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22

You haven't said which operating system you're using, but on Windows I believe you can just change the default playback device in via the Sound control panel applet. It will probably change to HDMI automatically when you plug the cable in, but then you should be able to just go into control panel and switch it back to your laptop. Alternatively, your media ...


13

The video signal is identical in DVI and HDMI. In fact, you can buy cheap (under $5) to convert one to the other. So from a quality perspective, there is no difference. HDMI cables seem slightly more convenient, with smaller connectors. Also, if you plan on hooking it up to other TVs, they are more likely to have HDMI than DVI. On the other hand, if you ...


12

Follow this steps after connecting the HDMI cable. go to control panel Hardware and Sound Manage Audio Devices Select speaker/hp make Default and apply this should work if you have windows 7.


12

It's possible using VLC, with an Ethernet cable if the WiFi signal is too weak. If space and hardware allow, a physical monitor cable would be best to eliminate lag from wireless interference and encoding bottlenecks. As mentioned in Smetad Anarkist's answer, the TV itself might also buffer DLNA feeds, making fast responses impossible. Here's a summary of ...


10

You are not going to be able to use your hdmi port because it is output only. And you cannot import HD video into USB without spending a lot of money on some additional hardware. There is no software only solution to your project. But there is a very cheap piece of hardware you can purchase online if you can live without the High Def. and be ok with regular ...


9

No, it will not work. How would you tune channels, for example?


8

The short answer is that DVI doesn't do sound, and HDMI does. Does your TV support HDMI? Then you should just use a straight HDMI cable. Does your laptop have an audio-out port? If the laptop has a headphone jack and the TV has RCA inputs you could get a 3.5mm to RCA cable and use that to connect them, then you should get the laptop sound out of the TV ...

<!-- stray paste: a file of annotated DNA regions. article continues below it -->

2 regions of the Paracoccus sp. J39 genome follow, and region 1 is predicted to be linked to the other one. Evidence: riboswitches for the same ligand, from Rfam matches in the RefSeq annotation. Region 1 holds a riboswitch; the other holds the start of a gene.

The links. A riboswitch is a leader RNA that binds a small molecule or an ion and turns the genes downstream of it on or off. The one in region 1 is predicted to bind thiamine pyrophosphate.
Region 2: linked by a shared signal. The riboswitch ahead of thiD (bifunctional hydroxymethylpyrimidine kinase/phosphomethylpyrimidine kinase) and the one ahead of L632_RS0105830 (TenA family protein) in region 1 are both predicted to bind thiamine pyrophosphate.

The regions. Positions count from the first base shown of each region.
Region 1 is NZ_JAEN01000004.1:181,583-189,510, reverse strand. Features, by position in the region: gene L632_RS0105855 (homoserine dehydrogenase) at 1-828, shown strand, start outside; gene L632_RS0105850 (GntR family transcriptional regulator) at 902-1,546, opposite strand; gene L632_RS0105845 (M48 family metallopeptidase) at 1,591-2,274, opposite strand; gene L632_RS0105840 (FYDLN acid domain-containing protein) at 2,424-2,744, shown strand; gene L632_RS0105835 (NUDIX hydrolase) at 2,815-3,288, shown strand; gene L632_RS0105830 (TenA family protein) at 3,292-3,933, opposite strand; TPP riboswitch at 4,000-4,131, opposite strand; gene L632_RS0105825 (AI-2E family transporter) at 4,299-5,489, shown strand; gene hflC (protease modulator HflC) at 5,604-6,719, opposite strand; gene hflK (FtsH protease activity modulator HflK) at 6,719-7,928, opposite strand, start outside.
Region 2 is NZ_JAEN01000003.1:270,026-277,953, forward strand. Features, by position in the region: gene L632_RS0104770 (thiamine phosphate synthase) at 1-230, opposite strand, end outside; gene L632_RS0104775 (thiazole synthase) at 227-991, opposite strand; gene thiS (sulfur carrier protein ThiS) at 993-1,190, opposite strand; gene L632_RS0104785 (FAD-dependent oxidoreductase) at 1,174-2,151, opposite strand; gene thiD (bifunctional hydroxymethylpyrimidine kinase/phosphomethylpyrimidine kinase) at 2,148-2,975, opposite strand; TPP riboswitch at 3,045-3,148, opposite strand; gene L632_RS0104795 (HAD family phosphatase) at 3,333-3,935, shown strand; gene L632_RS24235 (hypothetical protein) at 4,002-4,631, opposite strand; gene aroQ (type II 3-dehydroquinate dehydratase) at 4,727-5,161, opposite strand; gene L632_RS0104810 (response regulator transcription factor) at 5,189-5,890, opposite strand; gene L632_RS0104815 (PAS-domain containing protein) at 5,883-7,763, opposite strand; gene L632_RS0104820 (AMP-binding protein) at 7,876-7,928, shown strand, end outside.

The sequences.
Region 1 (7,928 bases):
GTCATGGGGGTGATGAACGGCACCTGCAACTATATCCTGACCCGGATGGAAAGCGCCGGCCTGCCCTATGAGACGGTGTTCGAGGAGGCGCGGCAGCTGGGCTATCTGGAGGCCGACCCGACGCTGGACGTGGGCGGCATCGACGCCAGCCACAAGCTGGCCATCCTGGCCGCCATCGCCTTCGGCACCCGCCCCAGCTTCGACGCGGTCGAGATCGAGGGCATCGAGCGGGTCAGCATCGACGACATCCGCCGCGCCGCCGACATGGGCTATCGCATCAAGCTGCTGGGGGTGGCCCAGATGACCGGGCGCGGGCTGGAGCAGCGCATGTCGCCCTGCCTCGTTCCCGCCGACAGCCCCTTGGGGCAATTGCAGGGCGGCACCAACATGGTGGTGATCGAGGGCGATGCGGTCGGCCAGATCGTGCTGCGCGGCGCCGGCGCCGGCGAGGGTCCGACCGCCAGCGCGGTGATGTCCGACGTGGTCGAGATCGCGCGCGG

7

Yes, it's possible to watch TV in a window. All modern tuners and their associated software should be capable of this, whether it's a PCI card or a USB device. Needless to say, you will need a reasonably modern PC to avoid any performance issues or jerkiness. If you have Windows Media Centre, e.g. on Vista Home Premium then you can use that as your viewing ...


7

Apple TV Try the Apple TV. It can stream your music, photos and movies from any iTunes computer on your network to your TV. If you find the Apple TV software limiting, you can always install 3rd party applications on it, such as XBMC or Boxee. Lifehacker has an excellent article on getting Boxee up and running on your Apple TV: Boxee's media center ...


7

It is difficult to answer this question, because you provided us with almost no information. TV tells us almost nothing and purpose built monitor tells us almost nothing. If you tell us model of your TV someone may have an idea how good it works. You also need a reference monitor to compare it to. Some monitors are great and some are awful. Usually, TVs ...


7

It is not possible to completely protect media on a standard PC. The data needs to be read and temporarily live on the PC in unencrypted form in some fashion for the PC to display the video. So there will always be some way on a standard PC to snatch that data. You never know, PCs of the future may be controlled by a "security hypervisor" with manufactuer ...


6

It really depends on the size If you really think 24-27 inch is large enough, then go for a computer screen! TV's under 32 inch are ALL based on TN panels and have bad viewing angles Most TV's under 32 inch have a 1366x768 resolution. This resolution is totally useless as it is not FullHD and not 720P, which would need 720x1280 for 1:1 pixel mapping TV's ...


6

Assuming you're asking about how the Ethernet PHY layer handles multiplexing, here's a simplified answer. Each network consists of at least 2 stations sharing the same medium (wire). More than 2 stations sharing the wire is pretty common with Ethernet. Because they're sharing a medium, only one station can "communicate" at a time. First-come-first-served is ...


6

Your TV seems to access media over DLNA, a technology which allows you to stream media over the network. In order to have access to the videos, your computer needs to become a DLNA server, which the TV should detect automatically, once they are in the same network. Step 1 – Install a DLNA server on your PC You didn't specify your operating system, ...


5

I don't know where you got the impression that PC monitors were cheaper. A thirty-inch monitor goes for over a grand, but you can get a good 32" LCD for under five hundred You are obviously getting a lot better resolution with the PC monitor, but if all you are doing is watching 720p TV content, get a TV. Oh, and if you do decide to go the PC monitor ...


5